Wednesday, 28 November 2012

Reconciliation: The mark of a true Christian

Pope Paul and Patriarch Athenagoras - St. Peter's Basilica
On December 7, 1965, a remarkable event took place: Pope Paul VI and the Ecumenical Patriarch, Athenagoras, jointly issued a Declaration of Reconciliation between the Catholic Church and the eastern Orthodox churches under the authority of the Patriarch. What was extraordinary was that this was achieved with all the weight of historical grudges still existing... either man could have come with a list of demands of the other; but this would not have been reconciliation, but submission. Christians do not submit to each other, but to Christ. 

A beautiful story from 1964 tells us of Patriarch Athenagoras' reply to a journalist's question as to the reason for his visit to Jerusalem: Athenagoras' reply was: "To say 'Good Morning' to my beloved brother the Pope. You must remember that it is five hundred years since we have spoken to each other!" 

Since they are certain that they express the common desire for justice and the unanimous sentiment of charity which moves the faithful, and since they recall the command of the Lord: "If you are offering your gift at the altar, and there remember that your brethren has something against you, leave your gift before the altar and go first be reconciled to your brother" (Matt. 5:23-24), Pope Paul VI and Patriarch Athenagoras I with his synod, in common agreement, declare that:

They regret the offensive words, the reproaches without foundation, and the reprehensible gestures which... likewise regret and remove both from memory and from the midst of the Church the sentences of excommunication which followed these events, the memory of which has influenced actions up to our day and has hindered closer relations in charity; and they commit these excommunications to oblivion.

This document - about a 1000 years overdue - demonstrated to the world that hatred, the bearing of ill-will and suspicion can be cast aside. Our Blessed Saviour himself demonstrated this in the Garden of Gethsemane, before Pilate and on the Cross.  We too, in our own small ways, can follow Jesus and reconcile with our brothers. As Advent approaches and a new Year begins, what a way to begin by holding out our hand to our brother. He may not take it; so many refused the hand of Our Lord - yet, he held it out, and, when they refused - he asked his Father to forgive them.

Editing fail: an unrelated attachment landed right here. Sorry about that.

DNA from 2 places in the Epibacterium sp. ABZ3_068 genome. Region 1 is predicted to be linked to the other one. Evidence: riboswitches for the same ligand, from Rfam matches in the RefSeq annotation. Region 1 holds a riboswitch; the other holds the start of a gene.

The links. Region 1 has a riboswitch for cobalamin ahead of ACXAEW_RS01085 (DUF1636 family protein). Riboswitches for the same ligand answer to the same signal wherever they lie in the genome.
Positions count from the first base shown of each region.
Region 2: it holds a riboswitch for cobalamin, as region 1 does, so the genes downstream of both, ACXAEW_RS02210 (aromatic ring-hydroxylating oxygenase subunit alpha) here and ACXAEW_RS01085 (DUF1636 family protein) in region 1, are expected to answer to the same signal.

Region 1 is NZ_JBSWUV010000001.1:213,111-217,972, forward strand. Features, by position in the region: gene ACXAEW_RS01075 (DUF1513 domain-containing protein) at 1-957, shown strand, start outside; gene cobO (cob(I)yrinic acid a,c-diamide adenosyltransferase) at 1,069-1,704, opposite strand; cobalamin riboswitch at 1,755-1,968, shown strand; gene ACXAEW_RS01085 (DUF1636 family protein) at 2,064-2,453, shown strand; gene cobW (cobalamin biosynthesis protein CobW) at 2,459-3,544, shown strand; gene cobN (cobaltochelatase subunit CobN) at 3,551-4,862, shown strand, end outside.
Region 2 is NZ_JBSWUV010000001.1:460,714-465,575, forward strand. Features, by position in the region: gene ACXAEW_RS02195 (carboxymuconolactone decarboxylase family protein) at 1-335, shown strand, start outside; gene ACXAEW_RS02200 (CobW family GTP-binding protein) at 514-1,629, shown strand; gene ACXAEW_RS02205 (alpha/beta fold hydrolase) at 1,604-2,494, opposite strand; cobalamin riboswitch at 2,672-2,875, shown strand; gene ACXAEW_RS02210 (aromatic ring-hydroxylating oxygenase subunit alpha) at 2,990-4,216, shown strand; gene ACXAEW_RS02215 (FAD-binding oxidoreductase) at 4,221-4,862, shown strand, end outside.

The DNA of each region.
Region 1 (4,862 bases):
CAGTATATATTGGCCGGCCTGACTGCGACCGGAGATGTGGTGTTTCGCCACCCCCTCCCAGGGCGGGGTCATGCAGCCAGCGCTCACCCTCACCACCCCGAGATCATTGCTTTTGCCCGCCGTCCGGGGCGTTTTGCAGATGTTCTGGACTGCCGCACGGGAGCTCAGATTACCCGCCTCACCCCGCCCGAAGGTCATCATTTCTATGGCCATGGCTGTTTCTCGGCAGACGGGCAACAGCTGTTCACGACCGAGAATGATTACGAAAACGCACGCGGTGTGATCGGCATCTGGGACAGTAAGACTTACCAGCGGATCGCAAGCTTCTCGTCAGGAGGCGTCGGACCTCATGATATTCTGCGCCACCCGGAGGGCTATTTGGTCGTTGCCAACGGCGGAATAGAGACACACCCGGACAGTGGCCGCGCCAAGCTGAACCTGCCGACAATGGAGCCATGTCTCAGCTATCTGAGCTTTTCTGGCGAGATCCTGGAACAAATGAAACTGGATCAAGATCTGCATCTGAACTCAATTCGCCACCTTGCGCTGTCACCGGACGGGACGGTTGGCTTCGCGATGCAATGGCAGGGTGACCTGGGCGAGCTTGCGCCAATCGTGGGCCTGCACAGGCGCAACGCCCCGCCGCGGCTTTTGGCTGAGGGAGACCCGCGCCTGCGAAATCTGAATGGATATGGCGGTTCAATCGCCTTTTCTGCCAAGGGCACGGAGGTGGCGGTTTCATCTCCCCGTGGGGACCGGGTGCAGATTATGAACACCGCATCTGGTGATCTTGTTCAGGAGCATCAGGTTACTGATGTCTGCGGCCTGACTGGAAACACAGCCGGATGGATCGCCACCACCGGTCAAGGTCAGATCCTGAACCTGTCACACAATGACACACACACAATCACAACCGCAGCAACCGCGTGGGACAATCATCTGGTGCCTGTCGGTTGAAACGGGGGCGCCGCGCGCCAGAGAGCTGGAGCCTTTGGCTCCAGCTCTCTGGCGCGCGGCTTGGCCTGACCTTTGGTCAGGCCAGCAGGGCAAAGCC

If I speak in the tongues of mortals and of angels, but do not have love, I am a noisy gong or a clanging cymbal. And if I have prophetic powers, and understand all mysteries and all knowledge, and if I have all faith, so as to remove mountains, but do not have love, I am nothing.  If I give away all my possessions, and if I hand over my body so that I may boast, but do not have love, I gain nothing. 

Love is patient; love is kind; love is not envious or boastful or arrogant or rude. It does not insist on its own way; it is not irritable or resentful; it does not rejoice in wrongdoing, but rejoices in the truth. It bears all things, believes all things, hopes all things, endures all things.

Love never ends. But as for prophecies, they will come to an end; as for tongues, they will cease; as for knowledge, it will come to an end. For we know only in part, and we prophesy only in part; but when the complete comes, the partial will come to an end. When I was a child, I spoke like a child, I thought like a child, I reasoned like a child; when I became an adult, I put an end to childish ways. For now we see in a mirror, dimly, but then we will see face to face. Now I know only in part; then I will know fully, even as I have been fully known. And now faith, hope, and love abide, these three; and the greatest of these is love. (I Corinthians, 13).


Freyr said...

Actually Rome has been on fairly good terms with the Ecumenical Patriarch. In 1995 Pope John Paul II and Patriarch Bartholomew I concelebrated the Eucharist together. The Russian Orthodox are another matter entirely. The Russians are quick to point out that Ecumenical Patriarch is not an Eastern Orthodox pope. Continuing tensions between Moscow and Rome are a source of concern. There is much resentment over the elevation of apostolic administrations to full dioceses and difficulty over uniate churches. In light of this, the recent Declaration of Reconciliation between the Russian Orthodox and Polish Catholics is perhaps a greater achievement.

Barona said...

From the Tarnow diocese website for those who can read Polish. I notice that the diocesan bishop's letter begins with each Pole and Russian sees the other as a brother and a friend... referring to the Reconciliation communique. Further down, the bishop develops the theme of forgiveness from the Our Father... I will see if an English translation of the original communique is available; if not, I will translate the key parts and we can post it.